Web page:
Like with owner disclosures, some states also require disclosures for certain classes of people who hold smaller equity interests in a cannabis company or who have less significant investment, loan, or profit-sharing relationships with those companies. In California, these people are called “financial interest holders”, and still have to disclose information to the state.
In California, financial interest holders are persons with less than 20 percent equity, as well as persons with loans to, investments in, or profit-sharing agreements of any kind in a cannabis company. There’s a number of exceptions, including that persons with less than 5 percent of the equity in a publicly traded company don’t need to be disclosed as financial interest holders. Just like with owners, if a financial interest holder is a company, it may need to disclose certain persons all the way up its corporate chain.
#5 Constant Reporting Obligations
State-lawful cannabis companies have constant reporting obligations throughout the life of their license. In California, almost any change (sometimes even seemingly insignificant changes) in the business needs to be reported to the applicable agencies within 10–14 calendar days. Other states are similar.
Monitoring reportable events is difficult for foreign companies. If they want to be fully compliant, they will need to either have US cannabis counsel or trust the licensee’s US-based counsel. Some things can be significantly challenging to report, like changes in financial interest holders. Take for example, a Canadian public company where shares may be constantly sold. Companies would need to constantly monitor transactions to ensure that new persons who acquire significant amounts of shares make disclosures within the tight timeframes set by the US state regulators.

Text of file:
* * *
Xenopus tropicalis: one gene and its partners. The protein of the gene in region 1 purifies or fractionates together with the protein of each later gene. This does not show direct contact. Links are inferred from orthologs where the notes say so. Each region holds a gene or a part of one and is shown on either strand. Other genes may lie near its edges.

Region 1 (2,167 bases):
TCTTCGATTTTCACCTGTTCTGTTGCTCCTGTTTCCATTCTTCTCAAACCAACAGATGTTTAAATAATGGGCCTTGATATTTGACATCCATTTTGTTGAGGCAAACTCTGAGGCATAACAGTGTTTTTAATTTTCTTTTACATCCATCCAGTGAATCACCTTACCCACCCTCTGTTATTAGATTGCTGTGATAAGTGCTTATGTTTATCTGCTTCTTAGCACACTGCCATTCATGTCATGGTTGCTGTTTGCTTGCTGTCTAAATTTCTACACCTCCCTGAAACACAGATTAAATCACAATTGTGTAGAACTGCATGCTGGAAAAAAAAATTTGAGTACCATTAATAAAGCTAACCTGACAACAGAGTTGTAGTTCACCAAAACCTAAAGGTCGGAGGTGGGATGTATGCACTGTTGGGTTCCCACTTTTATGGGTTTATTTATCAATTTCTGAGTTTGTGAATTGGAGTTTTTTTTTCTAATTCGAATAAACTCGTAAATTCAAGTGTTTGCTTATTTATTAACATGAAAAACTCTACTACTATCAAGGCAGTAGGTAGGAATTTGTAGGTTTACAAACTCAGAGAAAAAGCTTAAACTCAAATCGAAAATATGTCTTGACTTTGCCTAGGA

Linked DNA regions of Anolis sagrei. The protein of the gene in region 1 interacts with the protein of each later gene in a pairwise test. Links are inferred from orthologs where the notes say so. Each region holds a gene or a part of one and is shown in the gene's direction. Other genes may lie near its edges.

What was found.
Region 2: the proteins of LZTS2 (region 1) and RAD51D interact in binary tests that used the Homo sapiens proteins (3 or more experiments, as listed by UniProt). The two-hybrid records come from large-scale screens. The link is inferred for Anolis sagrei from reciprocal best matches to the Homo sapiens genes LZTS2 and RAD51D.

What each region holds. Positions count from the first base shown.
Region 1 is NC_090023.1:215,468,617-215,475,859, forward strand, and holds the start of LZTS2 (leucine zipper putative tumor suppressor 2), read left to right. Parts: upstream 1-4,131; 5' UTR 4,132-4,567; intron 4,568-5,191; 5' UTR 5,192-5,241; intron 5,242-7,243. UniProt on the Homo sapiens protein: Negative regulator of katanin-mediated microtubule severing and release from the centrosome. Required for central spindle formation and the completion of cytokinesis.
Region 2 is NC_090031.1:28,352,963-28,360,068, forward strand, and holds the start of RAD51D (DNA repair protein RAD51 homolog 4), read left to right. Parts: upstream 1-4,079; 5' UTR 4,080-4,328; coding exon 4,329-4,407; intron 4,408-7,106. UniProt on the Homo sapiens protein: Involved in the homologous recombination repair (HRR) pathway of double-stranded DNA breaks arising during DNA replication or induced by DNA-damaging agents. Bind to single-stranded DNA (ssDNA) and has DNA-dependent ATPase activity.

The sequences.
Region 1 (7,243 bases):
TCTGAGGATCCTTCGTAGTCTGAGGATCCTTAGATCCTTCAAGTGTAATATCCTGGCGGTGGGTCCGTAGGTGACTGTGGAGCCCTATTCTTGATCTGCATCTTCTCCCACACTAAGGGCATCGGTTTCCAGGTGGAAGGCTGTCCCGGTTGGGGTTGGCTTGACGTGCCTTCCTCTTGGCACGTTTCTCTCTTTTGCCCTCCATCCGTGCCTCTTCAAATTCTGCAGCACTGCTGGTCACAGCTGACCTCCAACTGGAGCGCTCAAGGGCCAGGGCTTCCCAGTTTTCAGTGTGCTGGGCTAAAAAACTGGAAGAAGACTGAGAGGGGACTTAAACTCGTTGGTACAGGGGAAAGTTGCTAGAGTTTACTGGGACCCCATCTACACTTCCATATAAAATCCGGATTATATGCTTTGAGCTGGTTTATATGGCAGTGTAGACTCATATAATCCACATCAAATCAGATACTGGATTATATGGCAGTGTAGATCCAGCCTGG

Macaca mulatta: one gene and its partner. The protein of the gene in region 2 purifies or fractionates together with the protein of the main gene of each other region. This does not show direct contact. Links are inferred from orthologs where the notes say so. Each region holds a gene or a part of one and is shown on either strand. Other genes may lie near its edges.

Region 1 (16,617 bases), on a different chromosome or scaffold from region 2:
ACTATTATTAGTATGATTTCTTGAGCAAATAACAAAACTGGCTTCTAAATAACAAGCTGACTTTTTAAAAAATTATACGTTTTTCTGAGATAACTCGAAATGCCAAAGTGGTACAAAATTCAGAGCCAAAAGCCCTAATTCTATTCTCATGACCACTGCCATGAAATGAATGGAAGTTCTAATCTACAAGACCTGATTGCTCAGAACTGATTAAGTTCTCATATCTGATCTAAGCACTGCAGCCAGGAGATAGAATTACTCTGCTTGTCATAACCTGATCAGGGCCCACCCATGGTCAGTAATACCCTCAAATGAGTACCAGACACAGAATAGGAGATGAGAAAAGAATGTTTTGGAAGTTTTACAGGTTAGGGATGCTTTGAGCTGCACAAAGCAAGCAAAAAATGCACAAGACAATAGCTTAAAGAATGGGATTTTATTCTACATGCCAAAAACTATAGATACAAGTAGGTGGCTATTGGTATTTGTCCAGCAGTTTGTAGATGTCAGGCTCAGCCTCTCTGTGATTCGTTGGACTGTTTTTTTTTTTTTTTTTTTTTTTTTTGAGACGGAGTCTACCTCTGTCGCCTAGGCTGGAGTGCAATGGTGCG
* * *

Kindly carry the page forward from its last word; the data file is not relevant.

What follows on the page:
Moreover, reporting is almost always the actual licensee’s obligation, meaning that an investor can’t actually communicate with agencies on the licensee’s behalf and will need to hope that the licensee actually makes disclosures after being provided with information from the investor. This can be frustrating for foreign companies who don’t actually have control over the licensee, so it is important to ensure in any kind of written agreement that the licensee meets its reporting obligations, and to spell out what happens if the licensee is penalized because it failed to make appropriate disclosures.
#6 Immigration Concerns
Being involved in the US cannabis industry can bar a person from entering the United States, obtaining a visa, or obtaining citizenship if they are here. We’ve written about cannabis immigration issues for foreign investors and owners in the past (see here, here, and here). It goes without saying that these are issues that must be considered in any deal. Failure to consider them before inking a deal could lead to disastrous effects and potential breaches that could have been avoided had the foreign investors consulted with US immigration counsel before inking the deal.
#7 Tax Issues
Cannabis is STILL illegal at the federal level in the United States. Internal Revenue Code Section 280E is a major roadblock for US-based cannabis companies and leads to extremely high taxes in most cases. Many foreign investors may not even be aware of some of the 280E issues, and there could be other problems in their home jurisdictions based on these high taxes.
Articles from http://cannalawblog.com